This post will look at how contemporary mosaicists are creating work ‘which uses the medium of mosaic, but not to make us think ‘that is a mosaic’ but to make us curious, to amaze us, to unsettle us, to take us, in short, by the scruff of the neck and say: ‘Look, look and look again. I have something interesting and exciting to say.’
The time has come to look at the world of contemporary mosaics, at the mosaic innovators of our time: the explorers, the risk takers, the convention-shatterers, the beauty-creators. They’re there, they’ve always been there, hiding in plain sight, being exhibited, winning awards, attracting acclaim and attention – but only in certain circles. Continue reading →
Guest tutorial by Julie Sperling: Using thinset for mosaics
I am delighted to present a guest post (my first) by award winning Canadian mosaicist Julie Sperling about using thinset for mosaics. Julie’s work stands apart in being both fiercely beautiful and intelligently polemical. In her hands mosaics move out of the decorative realm and into a hybrid world where art meets politics meets activism. Using a wide range of tesserae and found objects from the traditional (smalti and limestone) to the unusual (grafiiti paint layers) and the bizarre (flue damper), Julie explores the subject of climate change and our human response to it through mosaics which make your heart sing and your thoughts linger.
How does she do it? you ask. I have often wondered. No one (probably least of all Julie) could precisely explain the process by which she interweaves her materials with the subject matter to create works of art but Julie’s work is impressive on many levels, including its sheer technical virtuosity. In many of her mosaics the substrate is part of the piece rather than just a surface to be mosaicked. It’s a pause, a space, a frame, it allows her to open the work up to infinite suggestions, to make emphases, to change direction and to add permutations and explorations both on and beyond the ‘canvas’. See how she does it here in Heat (Each Decade Hotter Than The Last) where the central ‘graph’ is separated by a perfectly balanced border of thinset:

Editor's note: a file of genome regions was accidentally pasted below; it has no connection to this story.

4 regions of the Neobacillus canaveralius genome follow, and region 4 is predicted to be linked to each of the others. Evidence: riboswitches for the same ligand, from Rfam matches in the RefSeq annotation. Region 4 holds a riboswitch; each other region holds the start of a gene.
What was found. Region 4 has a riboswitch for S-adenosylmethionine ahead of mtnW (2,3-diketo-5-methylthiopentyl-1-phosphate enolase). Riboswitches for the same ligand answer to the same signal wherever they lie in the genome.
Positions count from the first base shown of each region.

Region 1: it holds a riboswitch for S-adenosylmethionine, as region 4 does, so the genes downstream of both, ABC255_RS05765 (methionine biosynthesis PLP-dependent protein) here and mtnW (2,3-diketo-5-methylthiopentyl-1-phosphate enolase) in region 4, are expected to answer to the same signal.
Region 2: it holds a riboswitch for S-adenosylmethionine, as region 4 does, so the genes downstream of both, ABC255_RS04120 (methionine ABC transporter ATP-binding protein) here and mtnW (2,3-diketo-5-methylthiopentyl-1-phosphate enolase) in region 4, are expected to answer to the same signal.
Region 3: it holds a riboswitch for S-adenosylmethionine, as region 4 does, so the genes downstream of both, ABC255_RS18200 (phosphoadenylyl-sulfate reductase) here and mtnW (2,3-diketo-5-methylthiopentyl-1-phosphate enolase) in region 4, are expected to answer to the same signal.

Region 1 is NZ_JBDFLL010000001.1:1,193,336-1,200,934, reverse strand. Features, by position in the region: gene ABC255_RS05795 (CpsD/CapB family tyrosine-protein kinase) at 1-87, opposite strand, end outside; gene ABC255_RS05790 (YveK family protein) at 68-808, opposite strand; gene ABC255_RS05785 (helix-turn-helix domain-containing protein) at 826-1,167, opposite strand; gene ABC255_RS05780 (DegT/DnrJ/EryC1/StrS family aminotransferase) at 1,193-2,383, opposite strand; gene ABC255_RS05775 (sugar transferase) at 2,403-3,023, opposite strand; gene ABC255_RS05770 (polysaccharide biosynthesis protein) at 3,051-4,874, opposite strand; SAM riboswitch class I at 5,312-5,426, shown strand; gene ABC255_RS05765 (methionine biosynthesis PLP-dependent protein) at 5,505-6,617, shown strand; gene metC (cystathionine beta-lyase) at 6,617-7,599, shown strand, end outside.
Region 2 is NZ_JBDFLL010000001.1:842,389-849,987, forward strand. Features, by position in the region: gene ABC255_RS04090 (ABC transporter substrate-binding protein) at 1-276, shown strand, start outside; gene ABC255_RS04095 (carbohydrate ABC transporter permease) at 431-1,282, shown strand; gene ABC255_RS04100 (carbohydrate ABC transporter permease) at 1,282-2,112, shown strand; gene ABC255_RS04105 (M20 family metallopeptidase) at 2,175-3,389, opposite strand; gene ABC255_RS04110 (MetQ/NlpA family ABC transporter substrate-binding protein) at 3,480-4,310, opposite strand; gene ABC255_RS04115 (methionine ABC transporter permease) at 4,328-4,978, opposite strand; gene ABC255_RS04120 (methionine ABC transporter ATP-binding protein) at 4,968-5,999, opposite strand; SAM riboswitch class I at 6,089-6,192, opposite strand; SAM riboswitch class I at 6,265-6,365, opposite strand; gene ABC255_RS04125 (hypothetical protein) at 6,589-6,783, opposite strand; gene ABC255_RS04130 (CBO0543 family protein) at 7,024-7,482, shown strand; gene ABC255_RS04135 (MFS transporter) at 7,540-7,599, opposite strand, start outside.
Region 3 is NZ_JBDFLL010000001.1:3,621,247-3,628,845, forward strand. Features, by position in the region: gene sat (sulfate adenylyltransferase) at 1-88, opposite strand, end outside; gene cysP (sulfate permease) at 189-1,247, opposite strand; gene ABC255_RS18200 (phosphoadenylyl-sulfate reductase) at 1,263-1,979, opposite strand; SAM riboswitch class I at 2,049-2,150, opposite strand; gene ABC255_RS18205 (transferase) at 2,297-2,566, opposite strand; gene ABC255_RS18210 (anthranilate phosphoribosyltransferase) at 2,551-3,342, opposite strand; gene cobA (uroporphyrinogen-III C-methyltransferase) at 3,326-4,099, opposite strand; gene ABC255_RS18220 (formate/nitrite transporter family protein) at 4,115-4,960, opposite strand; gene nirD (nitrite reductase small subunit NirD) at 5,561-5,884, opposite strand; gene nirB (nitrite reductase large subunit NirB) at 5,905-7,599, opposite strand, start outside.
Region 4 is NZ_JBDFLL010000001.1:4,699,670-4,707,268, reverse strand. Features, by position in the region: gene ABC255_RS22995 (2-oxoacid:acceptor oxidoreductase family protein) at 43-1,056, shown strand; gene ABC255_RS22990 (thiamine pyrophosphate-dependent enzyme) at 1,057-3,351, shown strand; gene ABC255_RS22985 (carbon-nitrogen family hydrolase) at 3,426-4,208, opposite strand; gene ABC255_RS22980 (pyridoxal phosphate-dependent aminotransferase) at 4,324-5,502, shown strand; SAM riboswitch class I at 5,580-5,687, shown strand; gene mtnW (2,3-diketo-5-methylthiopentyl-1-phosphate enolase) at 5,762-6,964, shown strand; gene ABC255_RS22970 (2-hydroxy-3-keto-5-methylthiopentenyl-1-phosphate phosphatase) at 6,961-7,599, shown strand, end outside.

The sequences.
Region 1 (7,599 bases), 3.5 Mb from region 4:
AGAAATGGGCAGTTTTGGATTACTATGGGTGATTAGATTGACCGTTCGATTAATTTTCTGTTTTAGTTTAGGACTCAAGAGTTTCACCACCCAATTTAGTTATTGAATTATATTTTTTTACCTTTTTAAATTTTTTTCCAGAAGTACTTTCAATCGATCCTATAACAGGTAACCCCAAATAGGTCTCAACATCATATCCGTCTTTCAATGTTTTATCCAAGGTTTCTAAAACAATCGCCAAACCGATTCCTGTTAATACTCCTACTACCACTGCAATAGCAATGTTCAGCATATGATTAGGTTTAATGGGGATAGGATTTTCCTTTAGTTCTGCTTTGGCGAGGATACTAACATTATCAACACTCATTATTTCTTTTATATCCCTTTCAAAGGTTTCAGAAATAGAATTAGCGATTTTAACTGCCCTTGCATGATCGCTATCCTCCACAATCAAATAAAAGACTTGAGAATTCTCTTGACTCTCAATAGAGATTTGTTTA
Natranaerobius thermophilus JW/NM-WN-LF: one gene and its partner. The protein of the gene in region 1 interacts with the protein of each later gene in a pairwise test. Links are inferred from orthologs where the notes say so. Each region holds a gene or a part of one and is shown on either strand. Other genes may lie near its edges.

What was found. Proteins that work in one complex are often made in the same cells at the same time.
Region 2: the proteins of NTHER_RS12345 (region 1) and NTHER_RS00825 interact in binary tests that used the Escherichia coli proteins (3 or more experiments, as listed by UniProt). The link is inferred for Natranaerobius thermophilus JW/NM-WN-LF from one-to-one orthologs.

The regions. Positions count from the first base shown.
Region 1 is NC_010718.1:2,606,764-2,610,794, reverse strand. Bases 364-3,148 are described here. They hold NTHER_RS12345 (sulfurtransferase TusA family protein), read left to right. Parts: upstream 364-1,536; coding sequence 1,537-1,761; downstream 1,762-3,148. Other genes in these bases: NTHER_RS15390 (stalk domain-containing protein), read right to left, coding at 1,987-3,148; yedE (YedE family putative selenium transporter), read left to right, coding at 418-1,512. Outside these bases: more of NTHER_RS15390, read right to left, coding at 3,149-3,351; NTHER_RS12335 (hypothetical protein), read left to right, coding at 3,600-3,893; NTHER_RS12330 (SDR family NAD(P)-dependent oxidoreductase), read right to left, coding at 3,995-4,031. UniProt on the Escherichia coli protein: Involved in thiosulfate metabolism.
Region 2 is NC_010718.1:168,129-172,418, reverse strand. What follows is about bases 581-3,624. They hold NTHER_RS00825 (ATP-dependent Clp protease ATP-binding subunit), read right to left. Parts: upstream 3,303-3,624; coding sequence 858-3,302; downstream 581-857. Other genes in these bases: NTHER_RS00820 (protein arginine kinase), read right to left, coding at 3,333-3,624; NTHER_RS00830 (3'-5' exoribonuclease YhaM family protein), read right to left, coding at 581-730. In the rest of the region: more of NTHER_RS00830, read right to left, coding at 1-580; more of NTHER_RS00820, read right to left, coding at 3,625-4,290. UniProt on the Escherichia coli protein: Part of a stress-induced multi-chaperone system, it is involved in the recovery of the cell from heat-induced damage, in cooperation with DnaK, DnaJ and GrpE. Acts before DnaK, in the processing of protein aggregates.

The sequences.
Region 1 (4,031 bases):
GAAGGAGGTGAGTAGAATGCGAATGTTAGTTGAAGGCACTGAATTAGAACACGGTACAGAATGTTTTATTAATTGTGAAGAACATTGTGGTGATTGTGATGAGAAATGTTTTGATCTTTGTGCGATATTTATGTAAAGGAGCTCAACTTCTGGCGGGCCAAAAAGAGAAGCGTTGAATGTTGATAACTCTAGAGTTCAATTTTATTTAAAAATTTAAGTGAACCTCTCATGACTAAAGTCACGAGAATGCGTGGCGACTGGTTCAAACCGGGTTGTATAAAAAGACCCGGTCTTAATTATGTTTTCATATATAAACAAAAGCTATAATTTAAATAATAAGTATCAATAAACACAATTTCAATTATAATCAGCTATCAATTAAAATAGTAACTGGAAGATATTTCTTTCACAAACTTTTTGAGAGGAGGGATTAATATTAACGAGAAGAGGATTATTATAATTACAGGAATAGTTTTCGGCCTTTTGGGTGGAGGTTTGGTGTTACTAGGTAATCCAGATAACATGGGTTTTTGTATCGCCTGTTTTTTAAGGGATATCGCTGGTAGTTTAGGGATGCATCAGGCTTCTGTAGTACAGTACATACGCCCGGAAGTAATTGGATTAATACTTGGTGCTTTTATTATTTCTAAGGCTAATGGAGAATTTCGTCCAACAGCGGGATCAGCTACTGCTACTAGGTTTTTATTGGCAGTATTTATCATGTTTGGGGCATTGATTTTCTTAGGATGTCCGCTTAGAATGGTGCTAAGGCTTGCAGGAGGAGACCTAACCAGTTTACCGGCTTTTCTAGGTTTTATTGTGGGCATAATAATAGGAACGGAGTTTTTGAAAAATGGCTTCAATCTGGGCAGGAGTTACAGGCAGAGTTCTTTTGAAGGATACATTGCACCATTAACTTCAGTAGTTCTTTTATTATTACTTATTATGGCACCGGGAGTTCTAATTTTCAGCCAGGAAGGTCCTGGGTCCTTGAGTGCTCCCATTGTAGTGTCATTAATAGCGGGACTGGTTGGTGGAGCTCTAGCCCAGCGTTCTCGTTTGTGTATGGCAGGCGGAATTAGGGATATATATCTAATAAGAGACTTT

Thinset (or mortar) isn’t an attractive word or in most people’s books the most appealing aspect of mosaics, but in this blog post about using thinset for mosaics, Julie shows us how this most mundane of substances can be used to create stunning effects. Many thanks Julie!
Julie’s tutorial: Using thinset for mosaics
Before we start, a caveat: This is what works for me, but it is by no means the only (or best) way to do it. It is the method I have learned through trial and error to compensate for my complete lack of palette knife skills. So proceed with caution, take it with a grain of salt, use at your own risk, etc.So, how do I get the thinset in my mosaics smooth, both between my lines and tesserae and in the background?
First, my go-to implements for the task: an array of paintbrushes, spatulas, and palette knives, as well as water and a rag. And don’t think I only use the brush/blade end! Anything is fair game, including fingers.
Now, if you want to save yourself work, make sure your initial bed of thinset is as smooth as you can make it. Just like taking a good photograph to start will save you time and frustration in post-production, touching up a smoothish surface is much easier than trying to fix an area riddled with bumps and ridges and lumps later on. A pass or two with a clean palette knife (wiped with a damp cloth) will make your life much easier. Admittedly, though, I usually skip this part or, at best, make a half-hearted attempt to get a nice smooth bed. Why? Because I’m not really great at using a palette knife and because fixing it later doesn’t particularly bug me.
Smooth thinset in between lines and tesserae
When I weave my lines, I like the thinset to be smooth, especially where there’s more open space. I have no reason for this other than personal preference. Once I set my tesserae into the thinset, I leave them for a bit before attempting to go in with my various implements to smooth it out. I’ve found it’s far easier to work with the thinset once it has set up a bit—it’s less sticky and far more compliant. I just pat it / brush it as best I can, mostly with a dry brush or other tool (or, more frequently, the blunt end of a tool).